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The Producers (2005)

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The story begins with a conman, Max Bialystock (Nathan Lane), whose career as a Broadway producer has resulted in many failed productions and left him on the brink of poverty. Leo Bloom (Matthew Broderick), an accountant hired to do the books for Bialystock, realizes early on that given the right circumstances, "a producer could make more money with a flop than he could with a hit." Thus Bialystock's great scheme is born. The two men quickly hatch a plan to pull together all of the elements to make an unsuccessful show: a play praising Adolf Hitler, the worst director in town and two million dollars from an endless number of little old ladies. The movie quickly develops into a musical driven by the men's desire to be rich, following them from the conception to the production of their play and including the events that occur after the much-anticipated opening night.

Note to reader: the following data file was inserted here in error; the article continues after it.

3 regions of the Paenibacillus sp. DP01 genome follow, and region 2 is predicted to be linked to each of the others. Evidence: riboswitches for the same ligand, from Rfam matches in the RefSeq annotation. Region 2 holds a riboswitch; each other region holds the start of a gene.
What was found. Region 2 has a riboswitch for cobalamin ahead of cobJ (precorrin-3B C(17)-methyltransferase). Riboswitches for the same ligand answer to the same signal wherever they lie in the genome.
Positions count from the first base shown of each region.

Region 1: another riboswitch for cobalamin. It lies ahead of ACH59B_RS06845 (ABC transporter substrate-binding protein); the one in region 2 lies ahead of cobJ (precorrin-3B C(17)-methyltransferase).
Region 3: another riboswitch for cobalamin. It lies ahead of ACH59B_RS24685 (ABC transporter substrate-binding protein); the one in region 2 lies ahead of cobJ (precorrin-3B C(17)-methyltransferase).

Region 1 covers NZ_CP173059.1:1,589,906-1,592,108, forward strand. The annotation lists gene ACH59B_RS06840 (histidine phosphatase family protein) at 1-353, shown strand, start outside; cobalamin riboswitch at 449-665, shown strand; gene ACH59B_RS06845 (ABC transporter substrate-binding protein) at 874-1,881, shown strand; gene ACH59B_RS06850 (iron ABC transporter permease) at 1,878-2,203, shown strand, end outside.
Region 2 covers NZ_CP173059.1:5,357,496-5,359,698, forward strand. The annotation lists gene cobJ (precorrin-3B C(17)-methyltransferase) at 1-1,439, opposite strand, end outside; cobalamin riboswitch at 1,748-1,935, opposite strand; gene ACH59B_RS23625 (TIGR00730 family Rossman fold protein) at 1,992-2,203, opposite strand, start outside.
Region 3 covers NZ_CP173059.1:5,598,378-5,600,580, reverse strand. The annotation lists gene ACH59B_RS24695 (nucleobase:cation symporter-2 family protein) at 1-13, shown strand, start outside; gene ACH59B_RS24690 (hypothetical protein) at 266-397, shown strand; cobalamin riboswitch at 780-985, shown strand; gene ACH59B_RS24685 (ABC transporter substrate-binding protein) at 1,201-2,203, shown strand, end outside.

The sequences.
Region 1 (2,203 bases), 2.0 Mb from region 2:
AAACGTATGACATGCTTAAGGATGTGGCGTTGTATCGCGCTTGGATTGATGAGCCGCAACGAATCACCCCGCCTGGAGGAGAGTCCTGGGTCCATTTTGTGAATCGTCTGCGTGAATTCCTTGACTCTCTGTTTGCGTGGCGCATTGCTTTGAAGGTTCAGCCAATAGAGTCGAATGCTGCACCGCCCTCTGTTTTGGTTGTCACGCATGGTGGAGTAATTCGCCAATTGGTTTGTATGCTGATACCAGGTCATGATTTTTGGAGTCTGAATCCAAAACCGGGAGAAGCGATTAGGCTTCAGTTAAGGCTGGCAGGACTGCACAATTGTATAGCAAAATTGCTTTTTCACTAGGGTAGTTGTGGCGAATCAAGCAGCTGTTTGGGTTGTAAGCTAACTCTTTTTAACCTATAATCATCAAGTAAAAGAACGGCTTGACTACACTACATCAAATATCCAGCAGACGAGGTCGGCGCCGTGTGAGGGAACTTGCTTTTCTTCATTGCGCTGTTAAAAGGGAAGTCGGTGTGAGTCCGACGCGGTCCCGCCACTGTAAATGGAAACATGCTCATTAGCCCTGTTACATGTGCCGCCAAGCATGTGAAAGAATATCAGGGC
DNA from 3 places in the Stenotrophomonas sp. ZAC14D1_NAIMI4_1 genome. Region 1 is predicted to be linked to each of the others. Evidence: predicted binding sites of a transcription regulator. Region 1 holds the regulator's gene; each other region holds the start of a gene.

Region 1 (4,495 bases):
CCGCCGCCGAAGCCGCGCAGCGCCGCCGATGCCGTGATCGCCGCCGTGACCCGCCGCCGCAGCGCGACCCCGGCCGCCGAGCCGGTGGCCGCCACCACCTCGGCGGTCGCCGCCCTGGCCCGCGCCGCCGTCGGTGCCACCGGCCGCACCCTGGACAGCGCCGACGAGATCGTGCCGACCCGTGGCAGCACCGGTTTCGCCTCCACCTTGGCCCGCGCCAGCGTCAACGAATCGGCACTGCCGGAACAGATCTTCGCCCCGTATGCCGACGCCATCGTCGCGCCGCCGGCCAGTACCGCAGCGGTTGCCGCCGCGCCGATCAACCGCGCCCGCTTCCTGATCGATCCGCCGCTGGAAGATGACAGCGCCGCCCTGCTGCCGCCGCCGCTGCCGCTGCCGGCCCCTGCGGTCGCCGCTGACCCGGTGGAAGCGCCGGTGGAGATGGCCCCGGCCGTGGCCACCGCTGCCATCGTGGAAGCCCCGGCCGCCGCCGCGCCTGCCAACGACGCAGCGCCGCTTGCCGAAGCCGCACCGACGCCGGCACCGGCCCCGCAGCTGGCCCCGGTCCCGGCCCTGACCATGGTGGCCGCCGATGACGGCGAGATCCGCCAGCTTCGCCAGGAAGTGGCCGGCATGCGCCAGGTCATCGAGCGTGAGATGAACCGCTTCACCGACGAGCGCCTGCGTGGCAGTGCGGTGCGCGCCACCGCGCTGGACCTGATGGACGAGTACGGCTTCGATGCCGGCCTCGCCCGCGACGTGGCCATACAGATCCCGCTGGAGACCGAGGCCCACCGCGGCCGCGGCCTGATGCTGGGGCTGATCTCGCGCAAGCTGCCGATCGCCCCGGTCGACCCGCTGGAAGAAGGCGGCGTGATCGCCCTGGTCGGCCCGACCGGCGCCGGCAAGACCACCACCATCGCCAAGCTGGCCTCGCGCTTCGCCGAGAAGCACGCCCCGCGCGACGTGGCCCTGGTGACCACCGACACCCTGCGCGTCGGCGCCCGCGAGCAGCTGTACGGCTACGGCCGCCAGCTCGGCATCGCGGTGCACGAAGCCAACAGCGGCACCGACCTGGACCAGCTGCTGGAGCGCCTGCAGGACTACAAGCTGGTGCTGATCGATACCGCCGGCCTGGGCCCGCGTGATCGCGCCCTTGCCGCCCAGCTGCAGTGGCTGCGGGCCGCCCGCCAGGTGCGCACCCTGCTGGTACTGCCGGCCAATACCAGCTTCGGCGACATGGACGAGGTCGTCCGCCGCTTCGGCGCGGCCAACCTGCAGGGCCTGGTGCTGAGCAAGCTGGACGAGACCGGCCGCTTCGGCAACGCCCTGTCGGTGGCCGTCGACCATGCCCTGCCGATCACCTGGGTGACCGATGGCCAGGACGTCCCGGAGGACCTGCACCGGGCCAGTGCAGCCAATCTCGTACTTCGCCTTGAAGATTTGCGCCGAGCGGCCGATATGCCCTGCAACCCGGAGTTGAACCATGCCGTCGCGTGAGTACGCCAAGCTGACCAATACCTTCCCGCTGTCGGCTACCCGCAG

Being a fan of the original 1968 film of the same name, my expectations were high when I went to see this movie in theaters. The costumes were excellent, the sets were reminiscent of their Broadway counterparts which proved effective and every musical number was hilarious; everything that I expected from a Mel Brooks film. I highly recommend this movie to all fans the Broadway show which it is largely based off of as well as the original film. With so much humor and energy packed into every scene, the movie is very appealing to viewers thirteen and older.





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